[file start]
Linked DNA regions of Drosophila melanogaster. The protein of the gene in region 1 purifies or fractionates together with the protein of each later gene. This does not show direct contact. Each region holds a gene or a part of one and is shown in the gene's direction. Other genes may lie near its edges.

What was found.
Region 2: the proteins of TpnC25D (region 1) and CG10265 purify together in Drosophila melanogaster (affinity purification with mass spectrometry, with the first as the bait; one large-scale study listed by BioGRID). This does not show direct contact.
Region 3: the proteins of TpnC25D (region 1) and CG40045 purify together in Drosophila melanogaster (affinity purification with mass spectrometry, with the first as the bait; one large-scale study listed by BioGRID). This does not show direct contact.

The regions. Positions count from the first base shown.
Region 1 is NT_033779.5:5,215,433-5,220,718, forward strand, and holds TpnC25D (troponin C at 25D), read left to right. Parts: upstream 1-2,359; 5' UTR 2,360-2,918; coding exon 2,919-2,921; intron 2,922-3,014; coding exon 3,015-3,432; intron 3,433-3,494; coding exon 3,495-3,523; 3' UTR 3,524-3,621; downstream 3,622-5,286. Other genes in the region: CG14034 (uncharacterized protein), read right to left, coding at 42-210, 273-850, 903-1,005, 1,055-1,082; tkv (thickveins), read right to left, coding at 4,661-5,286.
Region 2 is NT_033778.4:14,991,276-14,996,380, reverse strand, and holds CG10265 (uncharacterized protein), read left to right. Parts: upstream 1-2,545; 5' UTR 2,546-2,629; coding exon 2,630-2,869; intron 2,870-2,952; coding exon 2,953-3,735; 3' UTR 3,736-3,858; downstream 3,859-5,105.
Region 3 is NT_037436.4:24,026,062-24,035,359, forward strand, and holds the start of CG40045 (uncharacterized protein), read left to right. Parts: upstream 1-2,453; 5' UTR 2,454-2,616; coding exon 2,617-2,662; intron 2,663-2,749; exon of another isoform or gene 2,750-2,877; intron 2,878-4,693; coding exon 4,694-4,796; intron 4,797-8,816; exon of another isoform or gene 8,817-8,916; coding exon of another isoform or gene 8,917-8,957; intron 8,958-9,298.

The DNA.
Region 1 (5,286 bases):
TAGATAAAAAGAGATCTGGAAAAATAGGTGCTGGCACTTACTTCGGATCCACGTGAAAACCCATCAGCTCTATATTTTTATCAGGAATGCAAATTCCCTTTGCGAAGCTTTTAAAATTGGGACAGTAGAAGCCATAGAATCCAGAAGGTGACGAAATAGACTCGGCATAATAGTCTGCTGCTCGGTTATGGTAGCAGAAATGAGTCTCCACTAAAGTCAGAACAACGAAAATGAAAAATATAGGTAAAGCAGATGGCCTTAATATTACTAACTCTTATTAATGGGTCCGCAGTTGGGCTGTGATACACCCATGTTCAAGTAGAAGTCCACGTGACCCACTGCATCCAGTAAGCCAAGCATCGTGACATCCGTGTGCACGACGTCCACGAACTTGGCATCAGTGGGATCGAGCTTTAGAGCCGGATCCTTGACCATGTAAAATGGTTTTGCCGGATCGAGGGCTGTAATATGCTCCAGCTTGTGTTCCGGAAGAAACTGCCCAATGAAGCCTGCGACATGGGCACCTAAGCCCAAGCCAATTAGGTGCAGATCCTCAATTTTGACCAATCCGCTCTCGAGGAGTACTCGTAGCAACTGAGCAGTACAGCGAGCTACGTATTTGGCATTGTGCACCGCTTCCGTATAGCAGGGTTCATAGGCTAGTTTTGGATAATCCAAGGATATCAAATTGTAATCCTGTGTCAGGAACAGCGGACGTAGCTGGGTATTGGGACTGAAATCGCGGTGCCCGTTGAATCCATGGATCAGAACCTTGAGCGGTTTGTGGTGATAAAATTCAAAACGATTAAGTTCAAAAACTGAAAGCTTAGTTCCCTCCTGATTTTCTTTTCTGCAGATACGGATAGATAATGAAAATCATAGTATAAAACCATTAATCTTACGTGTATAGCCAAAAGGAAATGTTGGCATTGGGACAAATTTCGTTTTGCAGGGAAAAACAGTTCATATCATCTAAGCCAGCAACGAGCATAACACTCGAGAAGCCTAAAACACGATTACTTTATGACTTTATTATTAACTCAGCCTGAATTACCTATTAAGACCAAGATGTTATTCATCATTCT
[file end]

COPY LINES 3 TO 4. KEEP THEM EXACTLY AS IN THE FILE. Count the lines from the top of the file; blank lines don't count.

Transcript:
Region 2: the proteins of TpnC25D (region 1) and CG10265 purify together in Drosophila melanogaster (affinity purification with mass spectrometry, with the first as the bait; one large-scale study listed by BioGRID). This does not show direct contact.
Region 3: the proteins of TpnC25D (region 1) and CG40045 purify together in Drosophila melanogaster (affinity purification with mass spectrometry, with the first as the bait; one large-scale study listed by BioGRID). This does not show direct contact.